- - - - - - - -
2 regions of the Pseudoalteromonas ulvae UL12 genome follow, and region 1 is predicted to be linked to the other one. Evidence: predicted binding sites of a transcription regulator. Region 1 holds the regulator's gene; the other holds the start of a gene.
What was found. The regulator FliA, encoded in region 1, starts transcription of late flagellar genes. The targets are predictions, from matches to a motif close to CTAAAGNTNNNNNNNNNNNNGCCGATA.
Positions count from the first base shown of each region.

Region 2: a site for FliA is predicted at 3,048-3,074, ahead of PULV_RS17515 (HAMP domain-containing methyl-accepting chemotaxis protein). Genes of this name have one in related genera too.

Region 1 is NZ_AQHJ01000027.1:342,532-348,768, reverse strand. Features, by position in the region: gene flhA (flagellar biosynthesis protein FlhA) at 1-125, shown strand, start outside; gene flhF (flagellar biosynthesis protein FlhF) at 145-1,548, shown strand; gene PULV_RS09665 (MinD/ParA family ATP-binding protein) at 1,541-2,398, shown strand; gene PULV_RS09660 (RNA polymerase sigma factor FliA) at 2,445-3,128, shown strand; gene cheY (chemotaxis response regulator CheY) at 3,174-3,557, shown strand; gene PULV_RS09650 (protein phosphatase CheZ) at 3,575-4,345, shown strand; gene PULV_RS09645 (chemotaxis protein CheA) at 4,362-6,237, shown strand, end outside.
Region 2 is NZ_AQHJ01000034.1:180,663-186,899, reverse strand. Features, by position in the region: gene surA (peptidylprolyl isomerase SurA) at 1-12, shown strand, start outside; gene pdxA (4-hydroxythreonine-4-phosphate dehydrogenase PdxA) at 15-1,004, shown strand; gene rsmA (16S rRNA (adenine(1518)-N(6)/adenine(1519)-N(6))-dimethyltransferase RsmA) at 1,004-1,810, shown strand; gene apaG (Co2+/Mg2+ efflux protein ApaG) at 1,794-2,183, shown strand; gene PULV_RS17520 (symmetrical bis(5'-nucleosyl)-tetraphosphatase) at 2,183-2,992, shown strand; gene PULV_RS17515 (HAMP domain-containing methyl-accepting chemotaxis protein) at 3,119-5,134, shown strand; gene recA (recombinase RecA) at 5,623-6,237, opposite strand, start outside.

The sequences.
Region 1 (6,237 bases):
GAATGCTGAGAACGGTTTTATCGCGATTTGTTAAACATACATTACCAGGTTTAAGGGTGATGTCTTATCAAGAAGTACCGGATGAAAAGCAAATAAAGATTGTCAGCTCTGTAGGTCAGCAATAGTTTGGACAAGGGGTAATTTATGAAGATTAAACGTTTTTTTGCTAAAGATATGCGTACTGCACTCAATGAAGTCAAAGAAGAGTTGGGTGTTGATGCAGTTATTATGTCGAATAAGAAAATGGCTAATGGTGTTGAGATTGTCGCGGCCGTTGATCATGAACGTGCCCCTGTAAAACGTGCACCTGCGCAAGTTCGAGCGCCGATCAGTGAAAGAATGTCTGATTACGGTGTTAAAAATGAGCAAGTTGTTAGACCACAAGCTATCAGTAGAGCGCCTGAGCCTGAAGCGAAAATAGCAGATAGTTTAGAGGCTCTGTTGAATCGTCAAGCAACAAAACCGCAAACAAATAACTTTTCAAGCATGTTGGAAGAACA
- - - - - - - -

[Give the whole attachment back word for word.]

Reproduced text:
2 regions of the Pseudoalteromonas ulvae UL12 genome follow, and region 1 is predicted to be linked to the other one. Evidence: predicted binding sites of a transcription regulator. Region 1 holds the regulator's gene; the other holds the start of a gene.
What was found. The regulator FliA, encoded in region 1, starts transcription of late flagellar genes. The targets are predictions, from matches to a motif close to CTAAAGNTNNNNNNNNNNNNGCCGATA.
Positions count from the first base shown of each region.

Region 2: a site for FliA is predicted at 3,048-3,074, ahead of PULV_RS17515 (HAMP domain-containing methyl-accepting chemotaxis protein). Genes of this name have one in related genera too.

Region 1 is NZ_AQHJ01000027.1:342,532-348,768, reverse strand. Features, by position in the region: gene flhA (flagellar biosynthesis protein FlhA) at 1-125, shown strand, start outside; gene flhF (flagellar biosynthesis protein FlhF) at 145-1,548, shown strand; gene PULV_RS09665 (MinD/ParA family ATP-binding protein) at 1,541-2,398, shown strand; gene PULV_RS09660 (RNA polymerase sigma factor FliA) at 2,445-3,128, shown strand; gene cheY (chemotaxis response regulator CheY) at 3,174-3,557, shown strand; gene PULV_RS09650 (protein phosphatase CheZ) at 3,575-4,345, shown strand; gene PULV_RS09645 (chemotaxis protein CheA) at 4,362-6,237, shown strand, end outside.
Region 2 is NZ_AQHJ01000034.1:180,663-186,899, reverse strand. Features, by position in the region: gene surA (peptidylprolyl isomerase SurA) at 1-12, shown strand, start outside; gene pdxA (4-hydroxythreonine-4-phosphate dehydrogenase PdxA) at 15-1,004, shown strand; gene rsmA (16S rRNA (adenine(1518)-N(6)/adenine(1519)-N(6))-dimethyltransferase RsmA) at 1,004-1,810, shown strand; gene apaG (Co2+/Mg2+ efflux protein ApaG) at 1,794-2,183, shown strand; gene PULV_RS17520 (symmetrical bis(5'-nucleosyl)-tetraphosphatase) at 2,183-2,992, shown strand; gene PULV_RS17515 (HAMP domain-containing methyl-accepting chemotaxis protein) at 3,119-5,134, shown strand; gene recA (recombinase RecA) at 5,623-6,237, opposite strand, start outside.

The sequences.
Region 1 (6,237 bases):
GAATGCTGAGAACGGTTTTATCGCGATTTGTTAAACATACATTACCAGGTTTAAGGGTGATGTCTTATCAAGAAGTACCGGATGAAAAGCAAATAAAGATTGTCAGCTCTGTAGGTCAGCAATAGTTTGGACAAGGGGTAATTTATGAAGATTAAACGTTTTTTTGCTAAAGATATGCGTACTGCACTCAATGAAGTCAAAGAAGAGTTGGGTGTTGATGCAGTTATTATGTCGAATAAGAAAATGGCTAATGGTGTTGAGATTGTCGCGGCCGTTGATCATGAACGTGCCCCTGTAAAACGTGCACCTGCGCAAGTTCGAGCGCCGATCAGTGAAAGAATGTCTGATTACGGTGTTAAAAATGAGCAAGTTGTTAGACCACAAGCTATCAGTAGAGCGCCTGAGCCTGAAGCGAAAATAGCAGATAGTTTAGAGGCTCTGTTGAATCGTCAAGCAACAAAACCGCAAACAAATAACTTTTCAAGCATGTTGGAAGAACA